The creditors and investors are care more about the financial leverage ratios because it reveals the extent of company management which is willing to fund its operations with debt, rather than equity. A high debt/equity ratio generally means that Cathay Pacific has been aggressive in financing its growth with debt. This can result in volatile earnings of the additional interest expense. If a lot of debt is used to finance increased operations (high debt to equity), Cathay Pacific could potentially generate more earnings than it would have without this outside financing.
If there were increasing earnings by a greater amount than the debt cost (interest), then the shareholders’ benefit as more earnings are being spread among the same amount of shareholders. However, the cost of the debt financing may outweigh the return that the company generates the debt through investment and business activities. It becomes too much for the company to handle. But, it is a special case for CX to handle. Creditors would not be satisfied to see the leverage ratios. The ratios show that Cathay pacific has insufficient cushion against the operating losses.
When the airline industry less relies upon debt financing, the facts that debt and debt-to-equity ratios are quite high and have the increasing trend which are obviously favorable at the creditor’s point of view. For owners, on the other hand, such high leverage ratios may be preferable because they do not likely to the leverage in order to maximize their return on their investments. There were increasing interest charges for the recent 10 years seems to be attributed to the large debt as well. The higher the ratio, the greater risk will be associated with the Cathay Pacific’s operation.
In the accounting industry, financing remains an important concept, as many organizations are reliant on them for financial stability and longevity. Although there are a plethora of financing options and types to choose from, the focus of the work will revolve around debt and equity financing. These two commonly used forms of financing are important as they are both unique in how they are ...
In addition, high debt to assets ratio may indicate low borrowing capacity of a firm, which in turn will lower the Cathay Pacific’s financial flexibility. Like all financial ratios, Cathay Pacific’s debt ratio should be compared with their industry average. The normal level of debt to equity has changed over time, and depends on both economic factors (2008) and society’s general feeling towards credit. Generally, Cathay Pacific has a debt to equity ratio over 80% to 100% that it should be looked at carefully to make sure no liquidity problems.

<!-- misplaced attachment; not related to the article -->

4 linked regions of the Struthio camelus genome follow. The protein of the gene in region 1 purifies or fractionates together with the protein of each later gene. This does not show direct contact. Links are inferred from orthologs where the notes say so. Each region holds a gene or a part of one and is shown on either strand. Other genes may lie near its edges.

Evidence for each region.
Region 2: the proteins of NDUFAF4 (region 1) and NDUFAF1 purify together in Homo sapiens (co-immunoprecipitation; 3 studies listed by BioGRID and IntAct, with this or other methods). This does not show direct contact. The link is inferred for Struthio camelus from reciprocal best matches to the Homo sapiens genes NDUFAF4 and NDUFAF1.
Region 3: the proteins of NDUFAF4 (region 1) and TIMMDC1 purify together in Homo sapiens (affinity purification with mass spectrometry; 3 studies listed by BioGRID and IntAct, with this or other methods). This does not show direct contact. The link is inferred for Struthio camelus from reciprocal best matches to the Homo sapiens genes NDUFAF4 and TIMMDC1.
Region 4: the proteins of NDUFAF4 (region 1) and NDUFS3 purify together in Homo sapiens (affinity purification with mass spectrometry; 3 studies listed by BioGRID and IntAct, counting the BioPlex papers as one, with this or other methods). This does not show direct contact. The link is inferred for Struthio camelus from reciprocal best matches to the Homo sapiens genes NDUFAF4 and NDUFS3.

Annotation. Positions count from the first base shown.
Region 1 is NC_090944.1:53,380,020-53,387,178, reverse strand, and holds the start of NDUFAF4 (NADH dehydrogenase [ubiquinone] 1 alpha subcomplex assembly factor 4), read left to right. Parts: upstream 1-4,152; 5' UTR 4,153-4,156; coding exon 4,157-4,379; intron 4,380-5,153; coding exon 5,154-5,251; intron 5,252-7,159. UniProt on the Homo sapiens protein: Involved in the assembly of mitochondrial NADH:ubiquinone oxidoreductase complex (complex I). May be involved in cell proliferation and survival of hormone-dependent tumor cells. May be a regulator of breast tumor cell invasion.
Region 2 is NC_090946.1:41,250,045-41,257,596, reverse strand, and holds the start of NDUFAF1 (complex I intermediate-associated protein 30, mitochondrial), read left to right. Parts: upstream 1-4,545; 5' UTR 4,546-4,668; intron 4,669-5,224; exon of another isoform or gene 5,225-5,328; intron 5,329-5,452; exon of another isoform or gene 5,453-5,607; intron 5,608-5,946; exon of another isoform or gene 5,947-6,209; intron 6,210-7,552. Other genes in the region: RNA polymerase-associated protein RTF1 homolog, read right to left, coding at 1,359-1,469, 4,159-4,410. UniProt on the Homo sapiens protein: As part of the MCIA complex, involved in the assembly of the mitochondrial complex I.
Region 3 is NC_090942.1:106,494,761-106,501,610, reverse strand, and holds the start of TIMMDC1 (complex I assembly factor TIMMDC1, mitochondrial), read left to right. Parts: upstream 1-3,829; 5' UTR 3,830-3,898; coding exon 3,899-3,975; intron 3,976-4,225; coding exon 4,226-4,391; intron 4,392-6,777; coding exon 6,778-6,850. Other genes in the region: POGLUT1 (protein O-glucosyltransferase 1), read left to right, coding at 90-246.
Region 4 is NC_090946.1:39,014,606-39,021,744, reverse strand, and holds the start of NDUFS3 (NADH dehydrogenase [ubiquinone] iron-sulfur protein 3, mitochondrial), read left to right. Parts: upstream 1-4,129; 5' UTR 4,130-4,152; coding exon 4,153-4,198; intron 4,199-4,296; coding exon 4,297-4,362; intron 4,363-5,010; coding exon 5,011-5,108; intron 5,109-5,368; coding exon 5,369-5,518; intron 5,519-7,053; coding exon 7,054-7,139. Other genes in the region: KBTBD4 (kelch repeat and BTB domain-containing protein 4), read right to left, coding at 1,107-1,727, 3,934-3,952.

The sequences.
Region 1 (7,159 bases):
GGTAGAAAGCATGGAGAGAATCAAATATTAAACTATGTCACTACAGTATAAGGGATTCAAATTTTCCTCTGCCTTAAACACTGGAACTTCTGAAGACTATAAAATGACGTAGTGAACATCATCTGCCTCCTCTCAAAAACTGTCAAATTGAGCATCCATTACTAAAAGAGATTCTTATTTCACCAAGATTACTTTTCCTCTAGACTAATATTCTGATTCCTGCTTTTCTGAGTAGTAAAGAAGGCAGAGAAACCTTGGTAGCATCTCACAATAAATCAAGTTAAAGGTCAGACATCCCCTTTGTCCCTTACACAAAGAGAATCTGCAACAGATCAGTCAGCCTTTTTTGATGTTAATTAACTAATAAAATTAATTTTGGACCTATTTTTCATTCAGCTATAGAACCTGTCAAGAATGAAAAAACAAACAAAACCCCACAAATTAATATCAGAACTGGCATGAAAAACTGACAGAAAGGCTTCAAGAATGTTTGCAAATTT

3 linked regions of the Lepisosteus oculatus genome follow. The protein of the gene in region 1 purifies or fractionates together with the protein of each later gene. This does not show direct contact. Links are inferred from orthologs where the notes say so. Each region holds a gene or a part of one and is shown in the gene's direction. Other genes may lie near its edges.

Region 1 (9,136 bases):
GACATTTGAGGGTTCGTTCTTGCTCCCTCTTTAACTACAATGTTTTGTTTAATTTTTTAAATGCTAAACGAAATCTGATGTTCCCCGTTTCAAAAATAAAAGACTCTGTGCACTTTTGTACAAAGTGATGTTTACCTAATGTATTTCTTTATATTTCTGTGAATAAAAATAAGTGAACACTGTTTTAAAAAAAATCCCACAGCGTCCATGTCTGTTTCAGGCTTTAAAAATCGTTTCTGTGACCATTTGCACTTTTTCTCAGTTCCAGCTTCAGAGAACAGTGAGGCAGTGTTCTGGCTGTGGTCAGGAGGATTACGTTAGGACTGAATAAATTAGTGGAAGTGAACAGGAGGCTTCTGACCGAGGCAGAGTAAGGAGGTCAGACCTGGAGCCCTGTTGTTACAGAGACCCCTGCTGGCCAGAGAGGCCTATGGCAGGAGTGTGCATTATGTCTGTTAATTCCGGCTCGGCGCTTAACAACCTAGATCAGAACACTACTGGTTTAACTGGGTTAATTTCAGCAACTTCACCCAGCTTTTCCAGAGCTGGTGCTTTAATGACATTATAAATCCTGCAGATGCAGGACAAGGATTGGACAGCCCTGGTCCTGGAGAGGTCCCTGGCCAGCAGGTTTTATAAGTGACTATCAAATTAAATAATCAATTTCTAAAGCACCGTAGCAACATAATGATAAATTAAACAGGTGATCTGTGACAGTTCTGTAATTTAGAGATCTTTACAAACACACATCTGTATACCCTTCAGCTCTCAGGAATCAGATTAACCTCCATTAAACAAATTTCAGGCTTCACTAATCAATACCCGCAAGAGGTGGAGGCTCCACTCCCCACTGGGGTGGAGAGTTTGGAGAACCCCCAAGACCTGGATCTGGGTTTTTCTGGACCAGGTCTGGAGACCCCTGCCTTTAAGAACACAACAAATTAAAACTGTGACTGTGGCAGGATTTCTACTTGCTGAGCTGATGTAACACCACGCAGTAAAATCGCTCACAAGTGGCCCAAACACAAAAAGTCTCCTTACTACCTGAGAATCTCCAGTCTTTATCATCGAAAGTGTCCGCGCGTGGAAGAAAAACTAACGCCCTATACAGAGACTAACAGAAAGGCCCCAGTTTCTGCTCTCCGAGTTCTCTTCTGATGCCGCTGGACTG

Overall, CX has the fluctuation in the profitability that the operating margin, net profit margin, ROA, ROE and earnings per share were unstable from 2002 to 2011. The best profitability performance was recorded in 2010 but the performance is under the industry average, expect the net profit margin. It is because the passenger and cargo businesses both performed well and CX benefited from the strong profits earned by Air China which contributed HK$2,482 million to the 2010 result.
However, the lower ROA and ROE show that CX could have many debts and invested much money into the assets. The higher net profit margin also uncovers that CX had a desirable net income in 2010. From the table 3, the data shows that the profitability of CX have some problems in 2008. The negative profitability ratios were recorded in 2008. A big drop in the net profit margin indicates that the management did not effectively generate profits.
... equity. 1 These ratios include the operating profit margin, net profit margin, return on equity and the earnings per share ratio. The operating profit margin and the net profit margin work hand ... of financial analysis because they provide clues to and symptoms of underlying conditions. 2 Ratios help measure a company's liquidity, activity, profitability, leverage ...
CX had the increasing number of passengers which was 25 million in the early of 2008, however, the global financial tsunami, extremely high fuel prices and a plunge in both passenger and cargo demand had adversely impacted in the financial results. In 2011, the profitability ratios of CX were decreased because the cargo business was adversely affected by a substantial reduction in demand for shipments from the two key export markets, Hong Kong and Mainland China. According the 2011 annual report, CX has invested total 5.
7 billion to build the Cargo Terminal. Moreover, the fuel expenses had a significant effect on the operating of CX. The operation expenses were increased that the net income became smaller in 2011. In 2003, there were significant drop in the profitability ratios. The SARS disease was the main reason which leading the sharply decrease in sales performance. The greatest difference between the operating margin and the net profit margin in 2003 shows that the largest amount of tax and interest expenses further declined the profitability of CX.
CX will have an unstable trend of profitability in the future due to many factors, especially the high fuel prices and the global economic uncertainties. However, CX has the ability to overcome the future challenges that CX has the good performance in the net profit margin and higher earnings per share. It is attractive for the investors to invest money into CX. Market-based Ratios In analyzing the financial performance of Cathay Pacific, conducting the financial market’s assessment is one of the important tools to evaluate the firm’s financial condition. The major discussion is written in following.